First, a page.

- Most people in the IT world do not use the GUI interfaces to alter the apache configuration file (/etc/httpd/conf/conf.httpd). They use VI or some other editor and manipulate it manually. The advantages are that you get more granular control of the webserver component, and the disadvantage is that if you use the GUI after editing by hand, it may cause your updates to be lost.
For clarity, this article has suggested to use the GUI to first establish the web server component. As you get more and more familar and experienced, you will find that manual editing is the course you will use;
For more information on editing the httpd.conf file, we suggest the following link; Apache HTTPD Server 2.0 - Configuration
- Finally, you need to know where the apache webserver will communicate it's sucesses or failures. It does this via log files, but they are stored in a different place than the configuration files. The location for these files is /var/log/httpd;
The access_log will show the log entries for files served from your webserver.
The error_log will show the log entries for requested files that were unable to be served for one reason or another from your webserver.
The ssl_access_log will show the log entries for Secure (SSL) files served from your webserver.
The ssl_error_log will show the log entries for Secure (SSL) files that were unable to be served for one reason or another from your webserver.
The ssl_request_log will show the log entries for Secure (SSL) files that were unable to be served for one reason or another from your webserver.
I recommend viewing these logs daily, if you are running fairly active site, as there will be things in there of interest that you may want to repair or take other actions.
You can get all the details on log files at the apache site, via this link Apache Log Files
The best way to view large log files, is to use the tail command to assist you. Opening log files hundreds of megabytes in size will require plenty of memory and plenty of swap. Not the best thing to do on a running server.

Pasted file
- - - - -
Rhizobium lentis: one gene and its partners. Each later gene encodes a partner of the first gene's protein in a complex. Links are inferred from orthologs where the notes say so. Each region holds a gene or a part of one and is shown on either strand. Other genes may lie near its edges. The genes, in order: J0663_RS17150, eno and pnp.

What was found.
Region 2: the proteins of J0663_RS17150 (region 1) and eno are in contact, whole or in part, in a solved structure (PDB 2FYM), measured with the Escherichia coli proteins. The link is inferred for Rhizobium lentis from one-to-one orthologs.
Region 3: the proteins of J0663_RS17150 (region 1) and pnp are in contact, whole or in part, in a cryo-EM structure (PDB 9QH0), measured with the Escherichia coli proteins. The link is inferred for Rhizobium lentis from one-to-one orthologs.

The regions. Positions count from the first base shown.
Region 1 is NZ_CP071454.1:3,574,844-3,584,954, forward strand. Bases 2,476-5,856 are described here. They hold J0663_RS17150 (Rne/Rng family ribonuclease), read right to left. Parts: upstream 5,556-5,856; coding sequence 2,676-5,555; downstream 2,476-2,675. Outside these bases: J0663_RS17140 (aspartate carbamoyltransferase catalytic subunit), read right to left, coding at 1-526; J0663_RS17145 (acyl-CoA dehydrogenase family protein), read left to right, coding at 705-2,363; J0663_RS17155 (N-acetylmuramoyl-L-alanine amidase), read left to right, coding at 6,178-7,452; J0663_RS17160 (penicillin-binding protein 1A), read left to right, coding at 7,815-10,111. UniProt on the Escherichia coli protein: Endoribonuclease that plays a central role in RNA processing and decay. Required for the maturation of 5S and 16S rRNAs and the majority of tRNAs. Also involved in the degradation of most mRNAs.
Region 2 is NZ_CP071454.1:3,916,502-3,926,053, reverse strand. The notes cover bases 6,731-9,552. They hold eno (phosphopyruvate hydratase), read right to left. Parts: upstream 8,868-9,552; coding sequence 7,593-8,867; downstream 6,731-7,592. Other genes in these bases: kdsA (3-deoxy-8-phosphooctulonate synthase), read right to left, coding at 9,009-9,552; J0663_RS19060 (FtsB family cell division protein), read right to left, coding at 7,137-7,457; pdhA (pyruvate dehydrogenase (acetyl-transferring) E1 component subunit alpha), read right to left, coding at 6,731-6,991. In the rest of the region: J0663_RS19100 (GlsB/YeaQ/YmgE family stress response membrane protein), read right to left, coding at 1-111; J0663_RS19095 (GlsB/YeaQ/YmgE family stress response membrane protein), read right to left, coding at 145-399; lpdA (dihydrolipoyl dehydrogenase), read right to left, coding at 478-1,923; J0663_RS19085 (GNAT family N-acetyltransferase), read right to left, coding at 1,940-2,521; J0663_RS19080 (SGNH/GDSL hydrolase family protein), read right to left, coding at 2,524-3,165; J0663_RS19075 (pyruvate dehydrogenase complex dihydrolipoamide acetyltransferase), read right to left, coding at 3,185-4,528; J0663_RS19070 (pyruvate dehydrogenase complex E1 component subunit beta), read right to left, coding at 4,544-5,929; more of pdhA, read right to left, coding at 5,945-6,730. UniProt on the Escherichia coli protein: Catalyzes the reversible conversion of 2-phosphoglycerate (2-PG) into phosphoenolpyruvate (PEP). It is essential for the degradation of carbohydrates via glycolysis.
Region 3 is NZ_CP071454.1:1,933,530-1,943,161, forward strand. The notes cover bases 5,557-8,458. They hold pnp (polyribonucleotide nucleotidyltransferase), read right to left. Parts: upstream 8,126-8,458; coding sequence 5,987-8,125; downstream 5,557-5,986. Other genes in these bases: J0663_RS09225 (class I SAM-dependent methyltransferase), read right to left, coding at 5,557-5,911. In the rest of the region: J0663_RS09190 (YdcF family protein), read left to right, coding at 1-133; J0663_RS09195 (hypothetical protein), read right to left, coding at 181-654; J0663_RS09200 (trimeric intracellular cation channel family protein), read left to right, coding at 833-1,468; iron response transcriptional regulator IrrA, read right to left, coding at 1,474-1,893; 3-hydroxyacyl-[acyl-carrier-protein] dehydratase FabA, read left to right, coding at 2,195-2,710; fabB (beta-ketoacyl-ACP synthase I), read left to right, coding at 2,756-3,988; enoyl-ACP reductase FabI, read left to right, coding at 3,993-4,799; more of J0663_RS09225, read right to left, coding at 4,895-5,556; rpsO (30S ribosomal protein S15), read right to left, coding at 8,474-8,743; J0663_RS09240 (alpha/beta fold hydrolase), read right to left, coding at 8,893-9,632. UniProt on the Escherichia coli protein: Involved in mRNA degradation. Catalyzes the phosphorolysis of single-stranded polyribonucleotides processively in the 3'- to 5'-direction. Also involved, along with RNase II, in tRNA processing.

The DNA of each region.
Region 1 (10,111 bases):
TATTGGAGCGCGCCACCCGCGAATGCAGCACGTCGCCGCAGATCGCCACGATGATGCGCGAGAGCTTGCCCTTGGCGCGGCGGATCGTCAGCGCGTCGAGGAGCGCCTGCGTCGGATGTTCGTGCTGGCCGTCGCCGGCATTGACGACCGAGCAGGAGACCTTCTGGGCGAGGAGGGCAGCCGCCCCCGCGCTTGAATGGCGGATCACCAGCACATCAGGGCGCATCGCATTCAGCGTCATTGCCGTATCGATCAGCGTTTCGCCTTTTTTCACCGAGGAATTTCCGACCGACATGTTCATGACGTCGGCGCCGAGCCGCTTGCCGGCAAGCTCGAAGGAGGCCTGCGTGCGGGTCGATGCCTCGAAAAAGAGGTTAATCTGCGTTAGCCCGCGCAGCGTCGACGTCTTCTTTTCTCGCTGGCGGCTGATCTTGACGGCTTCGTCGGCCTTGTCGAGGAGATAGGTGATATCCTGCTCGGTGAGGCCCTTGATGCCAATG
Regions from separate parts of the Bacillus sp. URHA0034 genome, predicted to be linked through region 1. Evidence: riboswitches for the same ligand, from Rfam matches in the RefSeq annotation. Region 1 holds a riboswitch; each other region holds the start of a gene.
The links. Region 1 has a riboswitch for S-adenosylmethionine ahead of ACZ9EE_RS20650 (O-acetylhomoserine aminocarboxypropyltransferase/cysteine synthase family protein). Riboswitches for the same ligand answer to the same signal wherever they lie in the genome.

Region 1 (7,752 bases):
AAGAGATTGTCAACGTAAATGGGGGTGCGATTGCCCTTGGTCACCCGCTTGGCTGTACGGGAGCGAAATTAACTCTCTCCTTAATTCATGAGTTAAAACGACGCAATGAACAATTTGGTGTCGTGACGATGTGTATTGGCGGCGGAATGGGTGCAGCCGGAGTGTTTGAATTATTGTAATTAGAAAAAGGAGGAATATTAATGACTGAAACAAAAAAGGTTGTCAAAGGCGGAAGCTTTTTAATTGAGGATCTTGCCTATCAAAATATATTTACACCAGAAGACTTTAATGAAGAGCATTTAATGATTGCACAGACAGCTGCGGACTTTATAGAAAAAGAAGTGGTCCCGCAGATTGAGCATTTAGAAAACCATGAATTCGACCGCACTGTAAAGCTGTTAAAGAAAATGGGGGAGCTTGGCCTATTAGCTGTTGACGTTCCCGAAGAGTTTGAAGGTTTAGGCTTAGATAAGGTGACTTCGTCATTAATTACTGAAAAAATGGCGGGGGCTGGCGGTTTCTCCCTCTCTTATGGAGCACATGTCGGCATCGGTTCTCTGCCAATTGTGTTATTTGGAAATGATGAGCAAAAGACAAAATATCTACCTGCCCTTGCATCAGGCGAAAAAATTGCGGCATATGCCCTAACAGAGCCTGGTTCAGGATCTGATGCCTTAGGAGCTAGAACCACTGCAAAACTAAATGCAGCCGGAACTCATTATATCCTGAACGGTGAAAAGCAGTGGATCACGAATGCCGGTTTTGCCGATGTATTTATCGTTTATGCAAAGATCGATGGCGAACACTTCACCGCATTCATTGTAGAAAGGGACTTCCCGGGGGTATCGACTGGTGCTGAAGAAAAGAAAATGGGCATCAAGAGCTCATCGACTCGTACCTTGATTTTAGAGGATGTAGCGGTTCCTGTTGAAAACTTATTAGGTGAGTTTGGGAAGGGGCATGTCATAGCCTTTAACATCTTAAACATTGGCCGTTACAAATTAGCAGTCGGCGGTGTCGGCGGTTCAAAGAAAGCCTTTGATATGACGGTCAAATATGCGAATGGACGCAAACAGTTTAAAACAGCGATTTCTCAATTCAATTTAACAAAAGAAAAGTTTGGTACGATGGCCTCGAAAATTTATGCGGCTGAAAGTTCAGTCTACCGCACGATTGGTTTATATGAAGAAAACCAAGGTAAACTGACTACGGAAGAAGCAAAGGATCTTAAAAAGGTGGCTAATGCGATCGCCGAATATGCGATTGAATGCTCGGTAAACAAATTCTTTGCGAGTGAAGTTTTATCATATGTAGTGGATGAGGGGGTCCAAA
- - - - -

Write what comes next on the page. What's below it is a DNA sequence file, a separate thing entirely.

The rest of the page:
With no switches provided, tail displays the last 10 lines of a file. That's not very useful, so you can use the -n switch to specify the number of lines:
tail -n 30 access_log
If you want to see all recent activity without having to open the whole file, specify the number of bytes to output using the -c switch (or number of lines with the -n switch if preferred), and direct the output to a text file. For example, to grab the last 200 kilobytes for viewing in a text editor:
tail -c 200000 access_log > /home/yourname/logtail.txt
Tail can also be used to continuously follow a file as it grows. It will continuously update the display and (by default) show the last ten lines of the file. A simple example is:
tail -f access_log
You can press ctrl+c to abort this process any time.
It is significant to note that this follows by file descriptor, not by name. So if you've run tail to continuously track a file, it will stop updating current activity after automated log rotation occurs. Instead, use:
tail --follow=name access_log
This will track the file by name instead. When the filename changes, it will follow the new access_log file.
If you are looking for entries containing specific information, you can also "grep" for strings and direct the output to a text file. For a simple example, to capture all entries pertaining to a specific resource:
grep 'filename.html' access_log > /home/yourname/greplog.txt
By redirecting output and getting manageable sized text files containing the desired information, you can use your favourite GUI text editor with all the buzzers whistles and bells to examine the log data.